Considering their quasi sport-tourer status, these uber scoots all provide the comfortable semi step-through seating position that places the rider in a La-Z-Boy posture rather than the cowboy-like saddle-straddle of a conventional motorcycle. From here, however, the four contestants start to differentiate themselves from the others.

Individual Video Reviews

With the tallest seat height in this class at 31.7 inches (two inches taller than the Honda and Suzuki, one inch taller than the Kymco), the BMW C650GT is a challenge to mount for those with stubby legs. Even Brasfield noted some difficulty with the C650.

“I have a 32-inch inseam, and I couldn’t flat foot on the BMW,” he says. Fellow tall guy, Roderick, echoes these sentiments noting, “The biggest knock against the C650 is its ridiculously tall seat height.” Conversely, the Suzuki’s legroom is only marginally less than the BMW, but its seat is two inches lower and features an adjustable backrest the others can’t claim. This allows riders of various sizes to feel comfortable and flat foot with greater ease.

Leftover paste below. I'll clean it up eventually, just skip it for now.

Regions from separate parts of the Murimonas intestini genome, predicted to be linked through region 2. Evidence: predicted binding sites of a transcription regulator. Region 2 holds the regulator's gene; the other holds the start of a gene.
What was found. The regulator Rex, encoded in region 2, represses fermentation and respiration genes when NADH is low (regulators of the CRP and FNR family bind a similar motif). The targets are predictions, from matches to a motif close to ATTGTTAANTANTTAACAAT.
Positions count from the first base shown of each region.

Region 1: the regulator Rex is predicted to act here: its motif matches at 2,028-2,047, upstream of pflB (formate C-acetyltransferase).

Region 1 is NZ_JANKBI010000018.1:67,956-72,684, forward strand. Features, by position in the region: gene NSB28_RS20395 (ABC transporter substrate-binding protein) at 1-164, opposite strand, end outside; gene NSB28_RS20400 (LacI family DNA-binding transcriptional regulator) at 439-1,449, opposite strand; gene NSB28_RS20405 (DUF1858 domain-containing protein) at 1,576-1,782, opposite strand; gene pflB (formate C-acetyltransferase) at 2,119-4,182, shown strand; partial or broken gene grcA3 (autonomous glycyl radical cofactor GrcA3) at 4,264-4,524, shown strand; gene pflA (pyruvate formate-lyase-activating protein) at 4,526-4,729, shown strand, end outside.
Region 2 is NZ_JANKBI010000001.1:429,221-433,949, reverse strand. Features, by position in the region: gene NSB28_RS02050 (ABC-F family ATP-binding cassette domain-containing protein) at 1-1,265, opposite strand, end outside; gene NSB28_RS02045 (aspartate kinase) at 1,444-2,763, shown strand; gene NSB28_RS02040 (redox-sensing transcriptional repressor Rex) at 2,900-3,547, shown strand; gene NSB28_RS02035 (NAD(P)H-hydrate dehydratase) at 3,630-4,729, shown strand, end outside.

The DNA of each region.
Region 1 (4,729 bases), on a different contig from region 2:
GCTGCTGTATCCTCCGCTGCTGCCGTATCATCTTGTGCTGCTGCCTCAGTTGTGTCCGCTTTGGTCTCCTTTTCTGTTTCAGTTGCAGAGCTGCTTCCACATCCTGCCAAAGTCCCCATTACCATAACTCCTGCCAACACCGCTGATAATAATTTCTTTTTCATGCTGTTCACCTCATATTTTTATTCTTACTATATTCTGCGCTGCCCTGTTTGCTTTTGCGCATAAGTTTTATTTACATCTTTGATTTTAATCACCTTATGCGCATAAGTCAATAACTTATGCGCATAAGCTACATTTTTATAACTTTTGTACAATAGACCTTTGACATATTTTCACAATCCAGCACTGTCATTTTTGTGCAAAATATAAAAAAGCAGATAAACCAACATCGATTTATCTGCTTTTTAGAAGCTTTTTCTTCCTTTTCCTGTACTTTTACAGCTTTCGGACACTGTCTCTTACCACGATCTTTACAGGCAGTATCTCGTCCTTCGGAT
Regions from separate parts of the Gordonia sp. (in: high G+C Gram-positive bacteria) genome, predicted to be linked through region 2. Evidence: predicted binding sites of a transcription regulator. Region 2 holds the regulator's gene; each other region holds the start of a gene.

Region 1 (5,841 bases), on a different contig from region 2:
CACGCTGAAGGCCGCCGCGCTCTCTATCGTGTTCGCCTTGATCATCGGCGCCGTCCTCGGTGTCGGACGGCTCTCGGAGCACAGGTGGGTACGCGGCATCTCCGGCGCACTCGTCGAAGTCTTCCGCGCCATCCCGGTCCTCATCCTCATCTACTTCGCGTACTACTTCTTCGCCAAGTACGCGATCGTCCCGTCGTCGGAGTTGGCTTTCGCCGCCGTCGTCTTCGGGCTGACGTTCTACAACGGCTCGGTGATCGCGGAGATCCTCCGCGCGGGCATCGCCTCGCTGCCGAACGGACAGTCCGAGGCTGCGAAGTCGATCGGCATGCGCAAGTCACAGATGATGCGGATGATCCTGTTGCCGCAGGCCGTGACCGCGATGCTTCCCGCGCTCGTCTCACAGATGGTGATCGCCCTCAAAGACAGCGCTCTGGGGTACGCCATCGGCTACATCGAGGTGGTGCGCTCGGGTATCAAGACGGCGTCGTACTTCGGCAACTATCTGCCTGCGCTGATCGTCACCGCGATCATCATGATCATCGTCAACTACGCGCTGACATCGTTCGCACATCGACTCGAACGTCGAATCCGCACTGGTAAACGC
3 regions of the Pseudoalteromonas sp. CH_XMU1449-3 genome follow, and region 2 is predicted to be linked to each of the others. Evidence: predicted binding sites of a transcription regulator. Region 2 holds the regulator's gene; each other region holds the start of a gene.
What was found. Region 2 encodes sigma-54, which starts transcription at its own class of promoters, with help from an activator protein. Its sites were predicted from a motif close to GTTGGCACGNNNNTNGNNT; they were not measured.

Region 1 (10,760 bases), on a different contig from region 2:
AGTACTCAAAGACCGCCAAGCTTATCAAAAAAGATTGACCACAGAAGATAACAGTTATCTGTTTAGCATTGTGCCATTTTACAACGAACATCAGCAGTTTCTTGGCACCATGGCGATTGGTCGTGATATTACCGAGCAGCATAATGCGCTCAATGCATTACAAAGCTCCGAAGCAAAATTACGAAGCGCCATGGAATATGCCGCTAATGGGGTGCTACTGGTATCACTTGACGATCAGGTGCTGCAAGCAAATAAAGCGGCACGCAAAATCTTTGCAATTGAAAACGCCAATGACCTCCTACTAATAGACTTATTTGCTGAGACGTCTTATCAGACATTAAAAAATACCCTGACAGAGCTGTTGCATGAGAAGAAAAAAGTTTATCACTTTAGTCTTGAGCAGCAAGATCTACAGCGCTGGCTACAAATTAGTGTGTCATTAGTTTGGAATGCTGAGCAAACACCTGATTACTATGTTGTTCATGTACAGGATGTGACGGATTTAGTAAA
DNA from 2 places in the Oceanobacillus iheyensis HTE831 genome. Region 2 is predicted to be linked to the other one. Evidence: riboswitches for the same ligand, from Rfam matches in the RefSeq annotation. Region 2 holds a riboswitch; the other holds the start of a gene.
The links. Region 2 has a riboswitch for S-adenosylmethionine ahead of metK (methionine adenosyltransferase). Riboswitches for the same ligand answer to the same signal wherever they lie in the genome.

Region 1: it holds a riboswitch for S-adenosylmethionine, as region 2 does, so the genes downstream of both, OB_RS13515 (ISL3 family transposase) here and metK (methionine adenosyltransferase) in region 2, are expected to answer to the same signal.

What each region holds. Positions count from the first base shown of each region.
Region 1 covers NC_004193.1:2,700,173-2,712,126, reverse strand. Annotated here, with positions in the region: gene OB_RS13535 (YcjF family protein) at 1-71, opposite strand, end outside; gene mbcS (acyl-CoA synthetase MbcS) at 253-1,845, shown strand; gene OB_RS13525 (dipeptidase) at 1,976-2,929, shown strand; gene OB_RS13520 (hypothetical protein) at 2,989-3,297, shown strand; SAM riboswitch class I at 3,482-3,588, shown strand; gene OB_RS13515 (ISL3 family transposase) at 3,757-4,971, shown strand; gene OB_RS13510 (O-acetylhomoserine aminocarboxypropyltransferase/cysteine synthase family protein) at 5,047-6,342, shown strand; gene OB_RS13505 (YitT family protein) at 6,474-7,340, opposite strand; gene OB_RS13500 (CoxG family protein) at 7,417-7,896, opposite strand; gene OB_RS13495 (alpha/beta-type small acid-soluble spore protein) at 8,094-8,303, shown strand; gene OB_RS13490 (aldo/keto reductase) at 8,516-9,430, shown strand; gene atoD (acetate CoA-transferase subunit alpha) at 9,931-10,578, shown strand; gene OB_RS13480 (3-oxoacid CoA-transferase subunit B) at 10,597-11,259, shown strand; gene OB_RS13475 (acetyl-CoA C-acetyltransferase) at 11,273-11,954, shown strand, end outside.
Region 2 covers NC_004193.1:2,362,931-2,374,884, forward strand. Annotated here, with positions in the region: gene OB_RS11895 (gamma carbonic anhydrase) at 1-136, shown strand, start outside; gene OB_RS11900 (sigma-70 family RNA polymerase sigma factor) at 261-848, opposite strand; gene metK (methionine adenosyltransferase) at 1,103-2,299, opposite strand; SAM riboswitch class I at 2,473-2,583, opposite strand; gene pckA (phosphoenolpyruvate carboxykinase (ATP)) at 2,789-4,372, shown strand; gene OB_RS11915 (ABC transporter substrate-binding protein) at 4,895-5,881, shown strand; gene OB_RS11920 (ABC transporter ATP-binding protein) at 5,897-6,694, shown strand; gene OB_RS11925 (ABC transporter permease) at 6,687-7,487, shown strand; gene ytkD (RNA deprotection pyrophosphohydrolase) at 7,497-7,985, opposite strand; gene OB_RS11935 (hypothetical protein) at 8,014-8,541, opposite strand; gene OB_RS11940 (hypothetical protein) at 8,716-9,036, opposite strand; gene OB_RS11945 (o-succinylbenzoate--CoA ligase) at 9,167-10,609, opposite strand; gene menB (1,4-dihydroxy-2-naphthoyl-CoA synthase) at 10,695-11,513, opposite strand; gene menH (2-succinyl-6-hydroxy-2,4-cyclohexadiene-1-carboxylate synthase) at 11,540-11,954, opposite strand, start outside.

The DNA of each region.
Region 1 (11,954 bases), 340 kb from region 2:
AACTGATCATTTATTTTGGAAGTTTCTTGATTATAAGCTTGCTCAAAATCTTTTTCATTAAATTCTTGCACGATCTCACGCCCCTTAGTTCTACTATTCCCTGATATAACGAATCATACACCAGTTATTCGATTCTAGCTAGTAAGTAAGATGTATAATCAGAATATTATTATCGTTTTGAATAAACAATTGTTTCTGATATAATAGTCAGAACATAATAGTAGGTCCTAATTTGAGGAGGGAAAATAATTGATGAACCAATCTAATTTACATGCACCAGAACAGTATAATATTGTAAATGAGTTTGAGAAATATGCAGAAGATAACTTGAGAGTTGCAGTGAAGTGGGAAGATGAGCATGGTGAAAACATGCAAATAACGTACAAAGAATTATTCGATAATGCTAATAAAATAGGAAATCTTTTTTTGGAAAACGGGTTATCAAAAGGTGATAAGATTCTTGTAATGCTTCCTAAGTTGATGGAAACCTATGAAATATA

One of the Burgman’s nice touches is a backrest that can be adjusted a couple of inches to accommodate different rider sizes.

One of the Burgman’s nice touches is a backrest that can be adjusted a couple of inches to accommodate different rider sizes.

Once moving, the BMW proudly displays its comfort amenities. There’s enough legroom with the angled floorboards to allow our legs to stretch fully, lounge-chair style, when cruising. “I liked the relationship between the seat and the floorboards,” Evans comments. “My legs were in a much more comfortable bend, particularly when compared to the Kymco.”

Only the BMW and Suzuki come equipped with electronically adjustable windscreens, but the C650’s screen was favored by our testers over the Burgman’s for its greater height variance and its stability at speed. In its highest setting, I found it deflected wind over my helmet and around my torso – handy for chilly rides. Kevin preferred the overall wind protection of the Burgman and its wider fairing and adjustable windscreen “even if its windshield can’t be adjusted as high as the BMW’s, which, for me, provides an unwelcome backdraft in its highest position.”